Friday, November 12, 2010


Rock Crystal, by Adalbert Stifter, reads like a fairy tale. Once upon a time, two children set out across the mountain to visit their grandmother. On their way home, it snows, and they get lost.

Simple, right? Well, it's Christmas Eve, and combined with the whiteness of the snow and the blueness of the ice and the innocence of the children, the story takes a near mystical turn.

The fairy tale setup had me in a state of high suspense for the appearance of some great lurking evil. But I won't tell you what happens.

Eventually, the sun comes up:

A gigantic blood-red disc climbed the heavens above the sky-line and at the same instant the snow all around flushed as though bestrewn with thousands of roses.

There's so much more to Rock Crystal than beautiful landscapes. There's more to the quaint histories of the picturesque villages — so near each other yet worlds apart — that nestle there. Nature is both enemy and saviour. The children are victims and also agents.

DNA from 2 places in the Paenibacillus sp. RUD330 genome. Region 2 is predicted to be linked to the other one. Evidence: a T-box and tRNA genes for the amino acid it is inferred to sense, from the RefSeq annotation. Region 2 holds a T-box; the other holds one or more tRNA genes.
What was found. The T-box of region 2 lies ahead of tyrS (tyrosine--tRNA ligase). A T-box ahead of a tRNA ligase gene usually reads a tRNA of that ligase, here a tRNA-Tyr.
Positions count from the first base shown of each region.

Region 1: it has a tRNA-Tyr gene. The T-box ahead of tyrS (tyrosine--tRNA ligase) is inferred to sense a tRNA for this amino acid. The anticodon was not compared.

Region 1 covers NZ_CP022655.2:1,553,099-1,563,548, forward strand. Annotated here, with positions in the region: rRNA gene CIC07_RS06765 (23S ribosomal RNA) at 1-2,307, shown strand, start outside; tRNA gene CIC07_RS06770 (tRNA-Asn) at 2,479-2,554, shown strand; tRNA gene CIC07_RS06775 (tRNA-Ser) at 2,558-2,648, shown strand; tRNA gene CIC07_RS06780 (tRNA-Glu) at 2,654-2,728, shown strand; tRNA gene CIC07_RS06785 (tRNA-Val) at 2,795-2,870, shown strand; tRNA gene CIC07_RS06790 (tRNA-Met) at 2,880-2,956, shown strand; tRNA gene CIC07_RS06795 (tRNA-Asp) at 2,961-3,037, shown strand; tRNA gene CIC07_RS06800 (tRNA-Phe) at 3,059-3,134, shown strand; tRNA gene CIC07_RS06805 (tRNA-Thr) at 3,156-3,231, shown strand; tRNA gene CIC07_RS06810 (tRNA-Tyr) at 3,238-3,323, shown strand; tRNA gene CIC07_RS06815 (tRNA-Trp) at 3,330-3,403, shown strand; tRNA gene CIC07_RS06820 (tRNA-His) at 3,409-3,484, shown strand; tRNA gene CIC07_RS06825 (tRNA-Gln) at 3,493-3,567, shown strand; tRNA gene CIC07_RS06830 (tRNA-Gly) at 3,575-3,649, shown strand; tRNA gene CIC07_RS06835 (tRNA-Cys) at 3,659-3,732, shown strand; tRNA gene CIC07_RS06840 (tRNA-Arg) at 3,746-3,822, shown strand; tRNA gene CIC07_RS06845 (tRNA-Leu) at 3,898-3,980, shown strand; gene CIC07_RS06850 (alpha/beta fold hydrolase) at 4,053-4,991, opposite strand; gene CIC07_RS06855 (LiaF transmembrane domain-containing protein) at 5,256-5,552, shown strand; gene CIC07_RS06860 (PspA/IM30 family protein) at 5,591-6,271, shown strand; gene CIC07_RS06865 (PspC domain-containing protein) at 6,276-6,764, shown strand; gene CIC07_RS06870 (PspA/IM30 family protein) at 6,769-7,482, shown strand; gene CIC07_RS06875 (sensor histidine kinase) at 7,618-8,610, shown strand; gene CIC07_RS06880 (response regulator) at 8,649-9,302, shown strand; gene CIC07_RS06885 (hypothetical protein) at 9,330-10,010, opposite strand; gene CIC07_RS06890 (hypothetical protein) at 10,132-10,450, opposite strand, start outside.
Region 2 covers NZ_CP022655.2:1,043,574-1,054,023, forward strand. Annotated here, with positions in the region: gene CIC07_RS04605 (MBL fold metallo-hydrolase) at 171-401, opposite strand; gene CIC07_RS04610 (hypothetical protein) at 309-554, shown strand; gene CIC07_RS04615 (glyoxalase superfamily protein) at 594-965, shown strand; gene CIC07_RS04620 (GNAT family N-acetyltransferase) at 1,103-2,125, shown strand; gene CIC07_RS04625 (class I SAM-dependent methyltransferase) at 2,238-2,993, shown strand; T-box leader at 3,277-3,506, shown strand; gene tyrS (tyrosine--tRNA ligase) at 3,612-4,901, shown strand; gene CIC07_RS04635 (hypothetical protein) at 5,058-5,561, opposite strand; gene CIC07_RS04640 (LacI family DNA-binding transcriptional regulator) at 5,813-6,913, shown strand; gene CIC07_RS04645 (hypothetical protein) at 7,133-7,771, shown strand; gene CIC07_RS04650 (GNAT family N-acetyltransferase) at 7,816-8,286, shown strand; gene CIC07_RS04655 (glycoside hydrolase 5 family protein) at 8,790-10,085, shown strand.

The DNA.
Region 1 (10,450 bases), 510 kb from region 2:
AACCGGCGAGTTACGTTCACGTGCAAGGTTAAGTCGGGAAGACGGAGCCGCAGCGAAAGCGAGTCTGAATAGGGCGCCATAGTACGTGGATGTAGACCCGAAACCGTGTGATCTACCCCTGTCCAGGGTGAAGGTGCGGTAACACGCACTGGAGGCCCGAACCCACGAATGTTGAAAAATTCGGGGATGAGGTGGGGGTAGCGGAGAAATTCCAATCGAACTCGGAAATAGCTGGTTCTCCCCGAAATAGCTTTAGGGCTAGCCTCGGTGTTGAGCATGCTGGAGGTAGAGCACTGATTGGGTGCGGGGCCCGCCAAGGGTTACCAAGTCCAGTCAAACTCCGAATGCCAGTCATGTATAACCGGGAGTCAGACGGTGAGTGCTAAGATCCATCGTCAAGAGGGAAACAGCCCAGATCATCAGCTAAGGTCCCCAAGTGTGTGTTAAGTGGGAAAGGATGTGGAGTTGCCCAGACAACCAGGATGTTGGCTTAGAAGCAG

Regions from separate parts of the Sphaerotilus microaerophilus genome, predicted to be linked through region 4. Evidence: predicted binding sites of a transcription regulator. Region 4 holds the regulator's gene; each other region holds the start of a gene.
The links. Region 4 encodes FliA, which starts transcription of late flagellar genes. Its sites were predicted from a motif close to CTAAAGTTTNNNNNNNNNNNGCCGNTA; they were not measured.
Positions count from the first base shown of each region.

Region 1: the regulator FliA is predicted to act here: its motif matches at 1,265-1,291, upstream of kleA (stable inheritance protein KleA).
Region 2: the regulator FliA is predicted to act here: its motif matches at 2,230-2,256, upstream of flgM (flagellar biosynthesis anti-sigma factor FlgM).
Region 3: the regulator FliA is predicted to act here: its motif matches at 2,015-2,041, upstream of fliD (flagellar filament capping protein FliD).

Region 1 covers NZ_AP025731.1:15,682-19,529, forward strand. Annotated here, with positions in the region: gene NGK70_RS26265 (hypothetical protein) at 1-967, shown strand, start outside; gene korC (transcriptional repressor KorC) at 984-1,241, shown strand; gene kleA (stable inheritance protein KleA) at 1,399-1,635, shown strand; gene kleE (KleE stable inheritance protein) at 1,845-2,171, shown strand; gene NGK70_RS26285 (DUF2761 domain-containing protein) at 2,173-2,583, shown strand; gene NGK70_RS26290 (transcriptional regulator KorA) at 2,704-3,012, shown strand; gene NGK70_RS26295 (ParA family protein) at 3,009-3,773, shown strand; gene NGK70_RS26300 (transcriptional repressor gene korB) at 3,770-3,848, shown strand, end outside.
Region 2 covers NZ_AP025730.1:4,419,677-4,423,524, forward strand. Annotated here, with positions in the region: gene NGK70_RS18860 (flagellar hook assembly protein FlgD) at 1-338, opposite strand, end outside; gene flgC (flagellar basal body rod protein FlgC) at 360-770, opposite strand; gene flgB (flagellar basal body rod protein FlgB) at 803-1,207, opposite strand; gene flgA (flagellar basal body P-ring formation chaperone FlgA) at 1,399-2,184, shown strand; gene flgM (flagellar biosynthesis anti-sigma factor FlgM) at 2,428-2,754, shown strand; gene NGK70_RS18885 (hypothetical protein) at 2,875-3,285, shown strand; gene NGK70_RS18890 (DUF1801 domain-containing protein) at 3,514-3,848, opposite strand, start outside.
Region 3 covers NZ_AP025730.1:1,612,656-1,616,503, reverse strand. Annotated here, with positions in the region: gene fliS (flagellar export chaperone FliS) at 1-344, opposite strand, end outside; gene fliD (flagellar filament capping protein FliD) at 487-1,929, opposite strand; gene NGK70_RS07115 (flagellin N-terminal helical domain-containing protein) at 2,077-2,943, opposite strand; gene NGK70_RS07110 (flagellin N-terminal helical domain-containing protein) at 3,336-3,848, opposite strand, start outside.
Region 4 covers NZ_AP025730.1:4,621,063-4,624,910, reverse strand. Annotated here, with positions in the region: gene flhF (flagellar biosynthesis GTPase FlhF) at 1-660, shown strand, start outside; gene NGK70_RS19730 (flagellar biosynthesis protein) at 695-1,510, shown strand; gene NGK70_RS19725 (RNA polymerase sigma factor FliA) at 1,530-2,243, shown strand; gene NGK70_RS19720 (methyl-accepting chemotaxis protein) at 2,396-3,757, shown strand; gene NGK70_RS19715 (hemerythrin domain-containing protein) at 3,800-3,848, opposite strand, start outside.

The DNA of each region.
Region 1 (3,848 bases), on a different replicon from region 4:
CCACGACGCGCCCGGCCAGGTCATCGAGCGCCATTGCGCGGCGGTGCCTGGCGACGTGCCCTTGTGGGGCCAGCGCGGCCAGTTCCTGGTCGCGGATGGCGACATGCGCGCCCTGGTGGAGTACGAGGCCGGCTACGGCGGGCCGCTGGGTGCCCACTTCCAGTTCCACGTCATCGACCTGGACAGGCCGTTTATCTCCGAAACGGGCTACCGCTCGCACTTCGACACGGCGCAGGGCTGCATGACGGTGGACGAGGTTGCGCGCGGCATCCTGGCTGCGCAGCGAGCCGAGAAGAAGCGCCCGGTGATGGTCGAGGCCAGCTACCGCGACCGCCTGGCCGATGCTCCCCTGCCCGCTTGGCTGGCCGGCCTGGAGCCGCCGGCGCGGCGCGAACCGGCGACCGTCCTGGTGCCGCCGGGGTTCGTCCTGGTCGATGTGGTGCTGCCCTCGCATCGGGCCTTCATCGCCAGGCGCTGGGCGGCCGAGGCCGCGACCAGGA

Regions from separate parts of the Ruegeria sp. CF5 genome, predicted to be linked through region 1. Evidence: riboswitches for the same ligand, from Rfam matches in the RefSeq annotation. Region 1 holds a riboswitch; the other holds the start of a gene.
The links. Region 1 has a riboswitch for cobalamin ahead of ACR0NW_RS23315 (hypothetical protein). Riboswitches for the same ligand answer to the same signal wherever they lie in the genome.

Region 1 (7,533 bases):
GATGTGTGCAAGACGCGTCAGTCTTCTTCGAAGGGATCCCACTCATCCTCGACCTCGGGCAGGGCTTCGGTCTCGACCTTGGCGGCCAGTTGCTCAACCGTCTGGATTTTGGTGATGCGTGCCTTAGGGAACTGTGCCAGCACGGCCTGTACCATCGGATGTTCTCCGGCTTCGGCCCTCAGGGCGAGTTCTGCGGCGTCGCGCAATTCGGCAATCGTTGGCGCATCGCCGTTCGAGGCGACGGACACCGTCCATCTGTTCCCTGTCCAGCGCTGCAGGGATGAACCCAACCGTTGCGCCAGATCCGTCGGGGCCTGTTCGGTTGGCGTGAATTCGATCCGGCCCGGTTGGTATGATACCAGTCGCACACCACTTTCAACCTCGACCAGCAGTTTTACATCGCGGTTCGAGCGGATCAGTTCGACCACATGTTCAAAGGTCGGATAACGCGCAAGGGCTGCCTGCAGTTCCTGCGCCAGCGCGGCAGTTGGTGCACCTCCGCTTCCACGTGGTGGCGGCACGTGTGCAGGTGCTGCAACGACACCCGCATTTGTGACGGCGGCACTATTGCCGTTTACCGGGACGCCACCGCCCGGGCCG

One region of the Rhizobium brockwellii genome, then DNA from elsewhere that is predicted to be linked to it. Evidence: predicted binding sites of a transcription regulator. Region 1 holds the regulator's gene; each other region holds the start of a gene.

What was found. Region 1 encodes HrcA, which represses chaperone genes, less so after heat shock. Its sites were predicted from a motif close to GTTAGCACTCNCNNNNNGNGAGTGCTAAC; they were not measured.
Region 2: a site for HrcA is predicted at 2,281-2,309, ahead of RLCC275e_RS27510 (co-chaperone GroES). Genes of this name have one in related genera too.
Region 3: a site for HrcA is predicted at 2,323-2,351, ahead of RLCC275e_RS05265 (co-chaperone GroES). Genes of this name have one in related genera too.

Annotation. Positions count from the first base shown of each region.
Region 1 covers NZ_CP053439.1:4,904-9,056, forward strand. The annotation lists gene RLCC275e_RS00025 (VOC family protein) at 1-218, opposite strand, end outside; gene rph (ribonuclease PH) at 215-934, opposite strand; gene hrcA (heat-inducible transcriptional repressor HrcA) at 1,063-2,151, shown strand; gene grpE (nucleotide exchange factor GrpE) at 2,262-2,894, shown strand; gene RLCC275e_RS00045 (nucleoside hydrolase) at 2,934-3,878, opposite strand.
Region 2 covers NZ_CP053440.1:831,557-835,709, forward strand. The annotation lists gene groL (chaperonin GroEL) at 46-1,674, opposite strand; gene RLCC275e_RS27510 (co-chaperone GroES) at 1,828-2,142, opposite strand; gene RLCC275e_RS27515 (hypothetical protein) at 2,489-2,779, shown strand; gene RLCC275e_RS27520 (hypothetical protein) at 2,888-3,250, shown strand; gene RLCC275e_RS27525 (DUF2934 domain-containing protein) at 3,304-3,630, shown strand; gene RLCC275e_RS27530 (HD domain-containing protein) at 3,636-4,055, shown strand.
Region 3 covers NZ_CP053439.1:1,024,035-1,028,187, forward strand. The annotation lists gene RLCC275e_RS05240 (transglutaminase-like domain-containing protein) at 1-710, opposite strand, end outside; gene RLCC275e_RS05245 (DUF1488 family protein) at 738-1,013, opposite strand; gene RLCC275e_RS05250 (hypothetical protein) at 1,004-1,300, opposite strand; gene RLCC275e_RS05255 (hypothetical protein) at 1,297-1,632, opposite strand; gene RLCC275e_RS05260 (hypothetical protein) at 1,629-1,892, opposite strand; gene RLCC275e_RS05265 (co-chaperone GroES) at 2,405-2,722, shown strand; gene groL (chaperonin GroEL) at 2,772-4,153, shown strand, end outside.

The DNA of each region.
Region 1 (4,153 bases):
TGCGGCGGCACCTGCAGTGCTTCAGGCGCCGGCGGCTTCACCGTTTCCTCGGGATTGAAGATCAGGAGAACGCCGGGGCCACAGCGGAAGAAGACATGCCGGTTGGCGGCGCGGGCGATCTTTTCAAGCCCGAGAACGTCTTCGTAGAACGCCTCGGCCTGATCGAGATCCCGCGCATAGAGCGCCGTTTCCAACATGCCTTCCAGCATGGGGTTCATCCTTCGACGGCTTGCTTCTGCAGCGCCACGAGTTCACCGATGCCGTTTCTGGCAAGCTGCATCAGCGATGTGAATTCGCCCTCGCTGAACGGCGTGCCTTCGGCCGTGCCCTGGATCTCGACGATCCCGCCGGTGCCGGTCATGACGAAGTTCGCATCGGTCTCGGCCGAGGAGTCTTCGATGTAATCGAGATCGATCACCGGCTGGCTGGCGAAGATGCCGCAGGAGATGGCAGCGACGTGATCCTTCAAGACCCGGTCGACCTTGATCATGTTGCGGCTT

I look forward to that part of Thomas Mann's Magic Mountain (an ongoing read) — Hans lost in a snowstorm — which pays homage to this work.

Review: New York Sun.

This book has secured a place on my (very short) list of fine Christmas stories without sentimental treacle.

I almost wish I'd saved this slim novella for one of those snow-blanketed evenings I'm sure aren't too far off. I suspect I'll be reading it again when those still days are upon us.

NYRB Reading Week continues at Coffeespoons and The Literary Stew.

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